Ethiopian Airlines said yesterday it had recovered the Digital Flight Data Recorder (DFDR) and Cockpit Voice Recorder (CVR) of its Boeing 737 – Max 8 aircraft, which crashed a few minutes after take-off near the country’s capital, Addis Ababa.
The airline said the flight recorders, otherwise known as black boxes, were recovered after a tedious search by the investigative team.
Ethiopian Airlines, however, has led the pack of global carriers to suspend commercial operations of all Boeing 737- Max 8 aircraft in its fleet.
China Airlines has also suspended commercial operations of the aircraft type.
Investigators are working on the black box data to ascertain the cause of the crash.
Ethiopian Airline said in a statement signed by Biniyam Demssie it would monitor the situation closely with stakeholders, and was providing support to families of the deceased in its temporarily established family assistance centers in Addis Ababa and Nairobi airports.
“Although we don’t yet know the cause of the accident, we had to decide to ground the particular fleet as extra safety precaution.
All 157 souls, including two erudite Nigerians, Prof. Pius Adesanmi, and Abiodun Bashua, died in the crash on Sunday.
Boeing’s 737 MAX is the newest version of a jet that has been a fixture of passenger travel for decades and the cash cow of the world’s largest aircraft maker, competing against the Airbus SE’s A320neo family of single-aisle jetliners.
The decades-old 737 family is considered one of the industry’s most reliable aircraft.
The 737-800 delivers superior reliability, fuel efficiency and high-value returns that operators require in today’s competitive market. Its exceptional versatility and lower maintenance and operating costs provide a competitive edge regardless of business model or market.
Boeing rolled out the fuel-efficient MAX 8 in 2017 as an update to the already-redesigned 50-year-old 737, and had delivered 350 MAX jets of the total order tally of 5,011 aircraft by the end of January.
But two crashes involving Ethiopian Airlines and Lion Air have sparked global outrage on the safety status of the aircraft type.
The latest version of Boeing‘s best-selling 737 family has again been thrust into the spotlight after the fatal crash in Ethiopia, months after a deadly crash involving an identical brand-new jet in Indonesia.
The same model, operated as Lion Air Flight 610 crashed on October 29, into the Java Sea (off the coast of Indonesia) shortly after take-off, killing all 189 on board.
Boeing is facing a string of lawsuits in the United States by families of the Lion Air crash victims, including five in U.S federal court in Illinois where it has its Chicago headquarters.
Former National Transportation Safety Board Chairman Mark Rosenker said the catastrophic crashes of two new planes were “highly unusual” and both had broad similarities in that they went down soon after take-off.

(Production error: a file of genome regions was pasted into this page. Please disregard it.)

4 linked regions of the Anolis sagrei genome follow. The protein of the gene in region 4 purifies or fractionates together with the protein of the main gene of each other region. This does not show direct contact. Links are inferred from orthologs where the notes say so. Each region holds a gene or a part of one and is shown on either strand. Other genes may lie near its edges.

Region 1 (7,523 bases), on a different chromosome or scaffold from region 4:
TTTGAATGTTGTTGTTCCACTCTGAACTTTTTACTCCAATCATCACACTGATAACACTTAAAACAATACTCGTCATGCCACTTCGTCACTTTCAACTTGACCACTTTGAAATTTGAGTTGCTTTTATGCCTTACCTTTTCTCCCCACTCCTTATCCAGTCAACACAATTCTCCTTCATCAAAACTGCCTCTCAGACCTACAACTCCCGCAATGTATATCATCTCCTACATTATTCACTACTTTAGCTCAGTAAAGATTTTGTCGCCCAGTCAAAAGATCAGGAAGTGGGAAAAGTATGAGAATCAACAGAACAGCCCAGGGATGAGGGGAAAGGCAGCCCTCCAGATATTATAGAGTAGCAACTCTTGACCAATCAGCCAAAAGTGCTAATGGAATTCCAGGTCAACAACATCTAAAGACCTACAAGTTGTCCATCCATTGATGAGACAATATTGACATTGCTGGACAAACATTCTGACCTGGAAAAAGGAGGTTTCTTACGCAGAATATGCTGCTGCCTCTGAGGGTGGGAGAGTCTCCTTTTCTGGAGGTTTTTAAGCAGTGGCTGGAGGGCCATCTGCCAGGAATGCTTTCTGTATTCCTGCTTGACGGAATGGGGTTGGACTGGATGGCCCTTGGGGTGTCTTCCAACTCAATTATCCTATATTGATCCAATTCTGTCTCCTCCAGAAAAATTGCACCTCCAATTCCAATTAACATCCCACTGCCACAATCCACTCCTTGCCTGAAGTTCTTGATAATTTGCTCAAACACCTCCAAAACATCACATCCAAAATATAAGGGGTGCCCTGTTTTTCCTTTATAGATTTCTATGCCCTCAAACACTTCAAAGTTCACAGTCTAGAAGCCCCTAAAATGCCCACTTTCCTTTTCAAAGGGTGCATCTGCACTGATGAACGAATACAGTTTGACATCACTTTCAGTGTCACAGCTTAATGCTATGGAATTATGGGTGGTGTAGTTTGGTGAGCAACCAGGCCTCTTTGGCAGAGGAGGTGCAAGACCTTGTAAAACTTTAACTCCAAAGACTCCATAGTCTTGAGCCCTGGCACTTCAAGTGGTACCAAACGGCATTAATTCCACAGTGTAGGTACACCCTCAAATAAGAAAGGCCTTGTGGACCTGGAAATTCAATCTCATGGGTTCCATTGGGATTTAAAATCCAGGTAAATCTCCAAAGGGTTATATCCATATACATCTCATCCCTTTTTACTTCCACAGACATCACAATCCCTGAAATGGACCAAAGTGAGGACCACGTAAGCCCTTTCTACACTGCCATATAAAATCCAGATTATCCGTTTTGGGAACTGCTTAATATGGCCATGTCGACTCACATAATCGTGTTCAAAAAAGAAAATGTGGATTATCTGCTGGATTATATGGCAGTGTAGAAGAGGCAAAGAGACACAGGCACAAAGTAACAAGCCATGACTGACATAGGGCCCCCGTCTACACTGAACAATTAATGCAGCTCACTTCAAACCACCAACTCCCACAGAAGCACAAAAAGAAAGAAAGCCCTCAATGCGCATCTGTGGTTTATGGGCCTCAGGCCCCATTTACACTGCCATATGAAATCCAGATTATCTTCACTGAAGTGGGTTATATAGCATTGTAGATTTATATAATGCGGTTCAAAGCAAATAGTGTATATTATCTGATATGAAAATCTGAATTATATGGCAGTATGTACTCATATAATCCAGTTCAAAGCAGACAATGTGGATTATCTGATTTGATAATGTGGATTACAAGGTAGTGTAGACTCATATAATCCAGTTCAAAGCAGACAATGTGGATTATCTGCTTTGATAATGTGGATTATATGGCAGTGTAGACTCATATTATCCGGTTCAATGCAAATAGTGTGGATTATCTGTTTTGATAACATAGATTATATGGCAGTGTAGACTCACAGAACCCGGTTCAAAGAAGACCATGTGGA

While it is unclear if there is a direct link, “this is now an extraordinary issue” for aviation safety officials to grapple with, and will prompt a sweeping investigation to determine if there were common issues, Rosenker said.
Dallas-based Southwest Airlines Company is the biggest operator of the MAX 8, with 31 aircraft, followed by American Airlines Group Inc. and Air Canada, with 24 each.
Southwest and American said on Sunday they remained fully confident in the aircraft and were closely monitoring the investigation.
China and Ethiopia grounded all Boeing 737 MAX 8 aircraft while a number of airlines are carrying out safety measures on the jets.
Aviation analyst Scott Hamilton cautioned against drawing comparisons between the two crashes, especially before the flight recorders were recovered. Ethiopian Airlines had a strong reputation and good safety record, he said in a blog post.
Late Sunday, Boeing said it would postpone the planned ceremonial debut of its 777x wide-body aircraft that had been set for Wednesday in Seattle and was to be live-streamed.
The company said it was focused on “supporting” Ethiopian Airlines and “will look for an opportunity to mark the new plane with the world in the near future.”
How safe is the brand new Boeing 737 Max 8? This is a legitimate question to ask while search and rescue operations are in progress in Ethiopia after the crash.
Lion Air cancelled a $22 billion order for the Boeing 737 Max 8. Qatar Airways followed, but later decided to stay with its agreement with Boeing for the delivery of some 60 737-800 MAX aircraft.
The air flight maintenance log on Lion Air showed six problems had been identified on the plane since October 26, including errors with its airspeed and altitude information displays.
The global aviation industry is worried, at least behind the scene. The following airlines are operating Boeing Max 8 aircraft.
Here is a list of airlines and the number of Max 8 on order or in operation.
Southwest Airlines: 250
GECAS : 150
Jet Airways: 125
Vet Jet Air: 120
Spice Jet: 116
Norwegian Air Shuttle: 110
Gol Transportes Aereos: 105
American Airlines; 100
SMBC Aviation Capital: 91
BOC Aviation: 77
Aviation Capital Group: 70
China Development Bank: 68
Turkish Airlines: 65
TUI Group: 54
China Southern Airlines: 50
Garuda Indonesia: 50
Jeju Air: 40
Silk Air: 37
Ethiopian Airlines: 30
Jackson Square Aviation: 30
Korean Air: 30
Virgin Australia: 30
Air Europa: 20
Goshwak Aviation: 20
Oman Air: 20
Donghai Airlines: 15
Malaysia Airlines: 15
Air China: 14
Air Lease Corporation: 14
China Eastern Airlines 13
Aerolinas Argentinas: 11
Japan Investment Advisor: 10
Lion Air: 10
Xiamen Air: 9
Blue Ar: 6
Nok Air: 6
Shandong Airlines: 6
Fiji Airways: 5
Qatar Airways: 5
Shenzhen Airlines: 5
Air Niugini: 4
Royal Air Maroc: 4
Hainan Airlines: 3
Business Jet: 2
Enter Air: 2
SkyUp Airlines: 2
9 Air: 1
Mauritania Airlines International : 1
SCAT Airlines 1